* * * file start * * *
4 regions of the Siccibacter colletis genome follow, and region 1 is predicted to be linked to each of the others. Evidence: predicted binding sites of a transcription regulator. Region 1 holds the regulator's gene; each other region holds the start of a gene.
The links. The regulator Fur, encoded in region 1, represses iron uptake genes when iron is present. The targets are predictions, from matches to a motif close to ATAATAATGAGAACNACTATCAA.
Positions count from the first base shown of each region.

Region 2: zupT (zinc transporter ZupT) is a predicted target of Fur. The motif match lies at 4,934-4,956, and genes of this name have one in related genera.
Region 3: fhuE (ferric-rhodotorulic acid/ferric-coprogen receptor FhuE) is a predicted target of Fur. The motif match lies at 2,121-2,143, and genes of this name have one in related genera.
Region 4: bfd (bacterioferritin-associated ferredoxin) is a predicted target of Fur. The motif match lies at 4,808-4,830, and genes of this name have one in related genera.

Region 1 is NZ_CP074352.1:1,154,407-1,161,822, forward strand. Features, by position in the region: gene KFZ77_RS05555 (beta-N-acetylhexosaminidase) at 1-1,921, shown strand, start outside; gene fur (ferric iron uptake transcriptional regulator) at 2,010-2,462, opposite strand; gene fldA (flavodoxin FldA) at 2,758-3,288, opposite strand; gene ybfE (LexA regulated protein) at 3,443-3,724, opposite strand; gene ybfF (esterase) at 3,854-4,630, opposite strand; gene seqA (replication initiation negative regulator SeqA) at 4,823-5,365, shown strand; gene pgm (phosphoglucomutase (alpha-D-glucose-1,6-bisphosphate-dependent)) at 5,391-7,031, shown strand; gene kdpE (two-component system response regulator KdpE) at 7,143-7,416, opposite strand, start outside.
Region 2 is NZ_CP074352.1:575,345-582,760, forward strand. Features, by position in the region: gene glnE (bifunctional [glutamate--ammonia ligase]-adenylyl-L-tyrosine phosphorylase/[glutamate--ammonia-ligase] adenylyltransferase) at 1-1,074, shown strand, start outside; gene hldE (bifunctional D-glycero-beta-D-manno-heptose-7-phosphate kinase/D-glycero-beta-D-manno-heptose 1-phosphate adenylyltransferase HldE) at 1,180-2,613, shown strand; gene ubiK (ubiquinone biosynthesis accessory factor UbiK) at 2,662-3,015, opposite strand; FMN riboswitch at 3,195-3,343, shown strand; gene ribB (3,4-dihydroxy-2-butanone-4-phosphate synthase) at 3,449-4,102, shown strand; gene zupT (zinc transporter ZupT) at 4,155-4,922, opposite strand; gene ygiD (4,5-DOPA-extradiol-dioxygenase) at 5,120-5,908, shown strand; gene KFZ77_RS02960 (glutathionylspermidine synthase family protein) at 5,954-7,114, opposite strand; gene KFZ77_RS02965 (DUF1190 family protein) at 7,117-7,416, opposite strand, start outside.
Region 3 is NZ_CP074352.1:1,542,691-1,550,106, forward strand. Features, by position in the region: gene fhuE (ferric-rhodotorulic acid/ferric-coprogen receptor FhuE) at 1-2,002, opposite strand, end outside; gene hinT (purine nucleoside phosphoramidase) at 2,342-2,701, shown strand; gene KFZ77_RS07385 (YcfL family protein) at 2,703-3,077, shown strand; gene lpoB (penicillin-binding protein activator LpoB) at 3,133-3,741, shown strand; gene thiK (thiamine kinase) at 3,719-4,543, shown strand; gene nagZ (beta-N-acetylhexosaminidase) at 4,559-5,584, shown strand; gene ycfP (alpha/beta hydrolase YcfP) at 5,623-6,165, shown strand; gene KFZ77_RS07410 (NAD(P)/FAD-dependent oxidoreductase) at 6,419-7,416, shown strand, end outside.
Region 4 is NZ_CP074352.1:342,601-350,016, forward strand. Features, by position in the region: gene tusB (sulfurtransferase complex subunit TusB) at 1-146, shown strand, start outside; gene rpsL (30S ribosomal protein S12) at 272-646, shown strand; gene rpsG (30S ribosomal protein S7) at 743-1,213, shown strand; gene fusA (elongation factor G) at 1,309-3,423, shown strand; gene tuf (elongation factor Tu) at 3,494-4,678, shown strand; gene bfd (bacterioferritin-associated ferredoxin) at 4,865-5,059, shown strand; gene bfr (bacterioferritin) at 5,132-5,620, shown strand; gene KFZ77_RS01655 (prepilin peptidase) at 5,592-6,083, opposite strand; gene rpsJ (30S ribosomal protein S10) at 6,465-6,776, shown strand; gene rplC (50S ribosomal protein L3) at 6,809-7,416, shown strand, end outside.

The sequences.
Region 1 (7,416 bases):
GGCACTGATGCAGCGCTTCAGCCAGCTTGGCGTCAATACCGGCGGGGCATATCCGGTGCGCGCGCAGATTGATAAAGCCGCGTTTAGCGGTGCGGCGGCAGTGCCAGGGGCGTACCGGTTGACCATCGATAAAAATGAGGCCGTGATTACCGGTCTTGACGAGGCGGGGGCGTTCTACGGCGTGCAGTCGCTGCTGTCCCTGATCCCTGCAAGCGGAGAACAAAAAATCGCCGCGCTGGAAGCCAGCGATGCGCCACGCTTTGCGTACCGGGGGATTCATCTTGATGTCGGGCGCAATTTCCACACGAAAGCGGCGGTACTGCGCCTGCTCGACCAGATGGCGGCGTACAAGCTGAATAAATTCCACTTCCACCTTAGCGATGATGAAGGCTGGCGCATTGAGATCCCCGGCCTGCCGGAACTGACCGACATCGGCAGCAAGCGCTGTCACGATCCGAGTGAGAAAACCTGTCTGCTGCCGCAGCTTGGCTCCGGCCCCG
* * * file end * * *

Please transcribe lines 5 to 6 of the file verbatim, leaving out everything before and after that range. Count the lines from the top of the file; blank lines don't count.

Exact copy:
Region 3: fhuE (ferric-rhodotorulic acid/ferric-coprogen receptor FhuE) is a predicted target of Fur. The motif match lies at 2,121-2,143, and genes of this name have one in related genera.
Region 4: bfd (bacterioferritin-associated ferredoxin) is a predicted target of Fur. The motif match lies at 4,808-4,830, and genes of this name have one in related genera.